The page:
Saturday, June 02, 2018

The Dangerous Art of Blending, by Angelo Surmelis

Greek-American Evan lives in a perilous state with an abusive mother and ineffectual father.  His mother is convinced that Evan is gay and that she must literally beat the "evil" out of him.  In truth, he is gay, but keeps that secret tightly closeted for fear of what would happen if his mother's fears were validated.  Trying to blend in and not be noticed, neither his sexual orientation nor the abuse he endures sees the light of day.  When his crush Henry decided to come out, however, a series of events crash through the barriers that Evan has set up that compartmentalize his life and uproot his attempts to fit in.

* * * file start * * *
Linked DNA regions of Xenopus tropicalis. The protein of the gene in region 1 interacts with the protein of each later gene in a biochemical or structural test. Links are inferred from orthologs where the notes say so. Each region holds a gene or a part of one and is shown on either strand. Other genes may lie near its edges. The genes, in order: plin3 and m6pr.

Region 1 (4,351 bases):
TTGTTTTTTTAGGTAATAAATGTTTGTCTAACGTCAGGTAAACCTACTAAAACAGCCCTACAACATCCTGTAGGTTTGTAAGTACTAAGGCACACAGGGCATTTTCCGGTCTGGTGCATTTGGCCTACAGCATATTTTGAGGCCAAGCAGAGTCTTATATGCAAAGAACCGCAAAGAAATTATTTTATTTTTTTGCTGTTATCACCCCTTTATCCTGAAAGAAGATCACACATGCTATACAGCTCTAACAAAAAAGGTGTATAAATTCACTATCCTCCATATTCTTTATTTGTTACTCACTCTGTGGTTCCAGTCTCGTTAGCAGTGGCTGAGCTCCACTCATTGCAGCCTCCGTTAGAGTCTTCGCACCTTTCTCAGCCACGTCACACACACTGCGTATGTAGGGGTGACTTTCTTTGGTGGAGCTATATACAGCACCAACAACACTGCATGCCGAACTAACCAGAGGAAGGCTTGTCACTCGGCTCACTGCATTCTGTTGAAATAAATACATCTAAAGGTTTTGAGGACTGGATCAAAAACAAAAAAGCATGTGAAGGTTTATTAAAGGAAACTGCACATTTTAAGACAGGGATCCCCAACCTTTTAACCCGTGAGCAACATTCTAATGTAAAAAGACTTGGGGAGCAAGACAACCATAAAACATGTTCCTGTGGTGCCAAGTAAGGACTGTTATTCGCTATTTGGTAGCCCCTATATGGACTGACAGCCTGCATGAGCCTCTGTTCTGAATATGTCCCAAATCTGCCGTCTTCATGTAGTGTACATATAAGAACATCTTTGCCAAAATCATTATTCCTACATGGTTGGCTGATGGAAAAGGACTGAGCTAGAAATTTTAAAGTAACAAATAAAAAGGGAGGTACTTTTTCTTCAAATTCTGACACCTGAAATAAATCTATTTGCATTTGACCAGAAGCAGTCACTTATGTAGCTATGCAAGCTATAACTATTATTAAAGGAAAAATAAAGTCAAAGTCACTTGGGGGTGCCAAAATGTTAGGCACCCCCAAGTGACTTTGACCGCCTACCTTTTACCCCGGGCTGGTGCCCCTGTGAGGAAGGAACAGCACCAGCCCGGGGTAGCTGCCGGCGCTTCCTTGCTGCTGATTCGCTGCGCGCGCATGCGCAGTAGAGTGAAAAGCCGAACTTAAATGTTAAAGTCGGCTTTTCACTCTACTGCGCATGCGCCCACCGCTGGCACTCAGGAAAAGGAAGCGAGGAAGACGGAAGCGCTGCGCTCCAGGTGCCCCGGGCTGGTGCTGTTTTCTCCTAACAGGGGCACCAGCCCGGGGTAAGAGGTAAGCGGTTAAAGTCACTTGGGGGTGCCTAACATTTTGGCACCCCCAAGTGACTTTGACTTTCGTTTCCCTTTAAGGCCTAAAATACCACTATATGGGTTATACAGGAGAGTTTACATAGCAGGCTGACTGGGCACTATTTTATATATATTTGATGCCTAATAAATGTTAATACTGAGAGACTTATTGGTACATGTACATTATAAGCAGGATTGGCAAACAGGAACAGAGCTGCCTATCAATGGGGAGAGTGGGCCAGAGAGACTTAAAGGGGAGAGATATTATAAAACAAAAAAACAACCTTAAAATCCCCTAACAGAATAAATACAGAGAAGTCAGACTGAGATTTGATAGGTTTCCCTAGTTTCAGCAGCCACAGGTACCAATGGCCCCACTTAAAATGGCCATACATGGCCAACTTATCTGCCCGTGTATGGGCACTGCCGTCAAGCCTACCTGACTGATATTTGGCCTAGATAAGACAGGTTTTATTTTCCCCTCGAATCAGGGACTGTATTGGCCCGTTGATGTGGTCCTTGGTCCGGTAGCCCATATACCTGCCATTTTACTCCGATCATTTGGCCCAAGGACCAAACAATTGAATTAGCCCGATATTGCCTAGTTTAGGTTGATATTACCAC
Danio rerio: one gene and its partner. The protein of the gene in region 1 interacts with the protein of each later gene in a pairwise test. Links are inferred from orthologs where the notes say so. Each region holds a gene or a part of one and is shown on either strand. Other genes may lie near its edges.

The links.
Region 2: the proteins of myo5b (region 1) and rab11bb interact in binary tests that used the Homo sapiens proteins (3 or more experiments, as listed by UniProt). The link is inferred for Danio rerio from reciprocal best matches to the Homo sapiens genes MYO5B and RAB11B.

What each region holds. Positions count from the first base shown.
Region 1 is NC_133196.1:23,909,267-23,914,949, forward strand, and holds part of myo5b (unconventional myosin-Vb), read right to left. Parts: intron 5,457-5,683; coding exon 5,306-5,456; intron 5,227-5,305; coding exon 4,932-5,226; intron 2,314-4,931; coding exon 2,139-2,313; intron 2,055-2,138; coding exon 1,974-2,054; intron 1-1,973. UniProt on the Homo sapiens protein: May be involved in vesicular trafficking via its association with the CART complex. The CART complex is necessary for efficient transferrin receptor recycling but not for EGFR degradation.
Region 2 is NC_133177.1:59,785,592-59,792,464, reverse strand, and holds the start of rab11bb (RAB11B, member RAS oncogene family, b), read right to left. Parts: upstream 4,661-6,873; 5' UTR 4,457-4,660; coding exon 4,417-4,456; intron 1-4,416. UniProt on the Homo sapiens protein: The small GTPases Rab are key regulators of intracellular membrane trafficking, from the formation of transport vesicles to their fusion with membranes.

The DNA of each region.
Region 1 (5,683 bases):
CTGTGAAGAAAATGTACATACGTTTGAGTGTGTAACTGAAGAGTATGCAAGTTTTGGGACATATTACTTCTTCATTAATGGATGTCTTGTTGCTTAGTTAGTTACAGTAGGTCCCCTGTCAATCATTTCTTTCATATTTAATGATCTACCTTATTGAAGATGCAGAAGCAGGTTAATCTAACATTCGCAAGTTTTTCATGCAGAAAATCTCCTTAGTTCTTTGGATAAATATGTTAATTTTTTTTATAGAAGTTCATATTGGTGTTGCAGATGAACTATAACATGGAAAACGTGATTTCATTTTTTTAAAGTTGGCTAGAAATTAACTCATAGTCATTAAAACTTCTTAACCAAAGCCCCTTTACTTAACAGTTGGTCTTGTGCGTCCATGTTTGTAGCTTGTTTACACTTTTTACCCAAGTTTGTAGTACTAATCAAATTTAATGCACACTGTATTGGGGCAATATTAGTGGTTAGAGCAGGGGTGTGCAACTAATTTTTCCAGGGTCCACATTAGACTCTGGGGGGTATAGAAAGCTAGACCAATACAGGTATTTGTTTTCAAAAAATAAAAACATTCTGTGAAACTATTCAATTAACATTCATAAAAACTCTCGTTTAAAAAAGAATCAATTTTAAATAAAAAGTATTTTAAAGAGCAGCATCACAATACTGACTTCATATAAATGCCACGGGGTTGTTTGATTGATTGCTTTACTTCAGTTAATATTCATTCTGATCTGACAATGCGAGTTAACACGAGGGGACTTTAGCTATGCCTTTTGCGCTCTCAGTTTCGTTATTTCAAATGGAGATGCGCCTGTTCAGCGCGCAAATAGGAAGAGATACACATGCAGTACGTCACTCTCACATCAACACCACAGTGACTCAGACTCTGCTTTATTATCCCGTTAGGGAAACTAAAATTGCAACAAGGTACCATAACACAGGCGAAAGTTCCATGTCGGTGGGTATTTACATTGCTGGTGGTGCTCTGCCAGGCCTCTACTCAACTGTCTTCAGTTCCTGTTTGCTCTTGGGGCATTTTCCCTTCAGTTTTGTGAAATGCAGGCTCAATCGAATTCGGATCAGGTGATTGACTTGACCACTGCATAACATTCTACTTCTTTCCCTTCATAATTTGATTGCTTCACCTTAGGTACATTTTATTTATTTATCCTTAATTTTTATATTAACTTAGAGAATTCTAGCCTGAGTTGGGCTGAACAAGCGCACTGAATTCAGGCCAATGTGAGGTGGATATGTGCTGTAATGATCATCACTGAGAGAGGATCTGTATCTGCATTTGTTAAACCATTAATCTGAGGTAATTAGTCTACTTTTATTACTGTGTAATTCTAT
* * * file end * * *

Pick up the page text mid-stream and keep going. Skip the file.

This brutal story strains credulity, but since it is loosely autobiographical I feel compelled to accept the author’s explanation at face value.  While decent therapy for Surmelis, I didn’t find the story itself or the characters to be all that interesting.  The evil mother is ironically the most complex character of the bunch but even she keeps hitting the same notes.  There’s not much romantic heat between Evan and Henry (or anyone else).  Overall, the story just treads water between scenes of horrific abuse.

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